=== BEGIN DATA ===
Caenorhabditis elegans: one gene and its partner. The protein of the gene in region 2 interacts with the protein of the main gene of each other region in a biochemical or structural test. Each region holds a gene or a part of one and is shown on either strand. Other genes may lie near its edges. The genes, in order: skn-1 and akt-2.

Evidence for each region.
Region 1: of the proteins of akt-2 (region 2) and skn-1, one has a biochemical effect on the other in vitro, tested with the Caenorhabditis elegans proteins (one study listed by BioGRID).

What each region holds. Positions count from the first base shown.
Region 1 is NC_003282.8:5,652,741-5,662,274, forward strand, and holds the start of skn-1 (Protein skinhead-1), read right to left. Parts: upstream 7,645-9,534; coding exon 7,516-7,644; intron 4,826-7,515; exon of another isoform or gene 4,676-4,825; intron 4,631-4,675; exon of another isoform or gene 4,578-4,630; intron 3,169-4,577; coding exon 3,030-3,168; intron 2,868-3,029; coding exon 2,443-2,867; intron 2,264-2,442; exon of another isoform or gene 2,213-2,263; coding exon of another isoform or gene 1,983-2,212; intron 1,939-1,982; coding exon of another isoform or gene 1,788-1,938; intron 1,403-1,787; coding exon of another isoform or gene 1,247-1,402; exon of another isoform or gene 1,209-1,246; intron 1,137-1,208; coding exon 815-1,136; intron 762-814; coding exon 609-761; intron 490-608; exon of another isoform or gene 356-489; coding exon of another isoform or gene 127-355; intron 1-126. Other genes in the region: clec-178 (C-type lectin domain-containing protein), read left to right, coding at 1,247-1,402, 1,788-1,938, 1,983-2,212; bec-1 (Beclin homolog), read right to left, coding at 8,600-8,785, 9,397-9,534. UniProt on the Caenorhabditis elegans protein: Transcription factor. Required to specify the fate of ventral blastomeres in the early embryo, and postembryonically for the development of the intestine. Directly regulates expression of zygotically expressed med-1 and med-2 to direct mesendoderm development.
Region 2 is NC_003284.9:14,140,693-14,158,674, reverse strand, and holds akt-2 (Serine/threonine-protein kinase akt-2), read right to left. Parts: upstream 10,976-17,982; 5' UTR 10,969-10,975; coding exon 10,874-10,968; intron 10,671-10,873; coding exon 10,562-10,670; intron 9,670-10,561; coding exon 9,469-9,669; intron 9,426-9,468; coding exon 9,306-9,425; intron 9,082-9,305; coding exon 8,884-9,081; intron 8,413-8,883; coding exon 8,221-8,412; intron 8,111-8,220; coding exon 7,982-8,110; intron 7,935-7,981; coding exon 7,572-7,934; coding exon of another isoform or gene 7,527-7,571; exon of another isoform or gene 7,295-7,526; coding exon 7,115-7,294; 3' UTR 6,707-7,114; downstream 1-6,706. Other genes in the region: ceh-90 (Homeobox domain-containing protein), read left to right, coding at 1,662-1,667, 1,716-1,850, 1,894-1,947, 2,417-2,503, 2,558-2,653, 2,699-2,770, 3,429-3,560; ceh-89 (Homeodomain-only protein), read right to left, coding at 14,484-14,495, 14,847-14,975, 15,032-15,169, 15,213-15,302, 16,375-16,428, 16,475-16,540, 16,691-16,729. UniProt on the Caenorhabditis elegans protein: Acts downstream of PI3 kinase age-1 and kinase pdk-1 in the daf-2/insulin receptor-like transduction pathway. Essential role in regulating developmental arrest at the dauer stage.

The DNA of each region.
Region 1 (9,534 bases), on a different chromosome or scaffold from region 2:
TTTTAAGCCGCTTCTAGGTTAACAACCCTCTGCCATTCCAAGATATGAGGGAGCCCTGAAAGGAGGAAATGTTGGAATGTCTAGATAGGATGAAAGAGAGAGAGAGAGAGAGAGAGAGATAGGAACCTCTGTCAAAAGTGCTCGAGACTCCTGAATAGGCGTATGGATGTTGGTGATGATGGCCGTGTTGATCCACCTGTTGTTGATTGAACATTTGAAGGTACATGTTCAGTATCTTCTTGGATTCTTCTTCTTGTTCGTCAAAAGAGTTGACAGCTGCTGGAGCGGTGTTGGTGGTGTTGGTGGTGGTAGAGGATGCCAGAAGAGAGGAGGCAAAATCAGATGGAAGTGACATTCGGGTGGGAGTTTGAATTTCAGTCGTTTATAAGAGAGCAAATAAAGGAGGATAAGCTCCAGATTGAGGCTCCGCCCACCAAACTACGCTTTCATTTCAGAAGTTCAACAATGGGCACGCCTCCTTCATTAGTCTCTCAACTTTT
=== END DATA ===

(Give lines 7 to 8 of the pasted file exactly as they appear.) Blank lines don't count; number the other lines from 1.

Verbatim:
The DNA of each region.
Region 1 (9,534 bases), on a different chromosome or scaffold from region 2: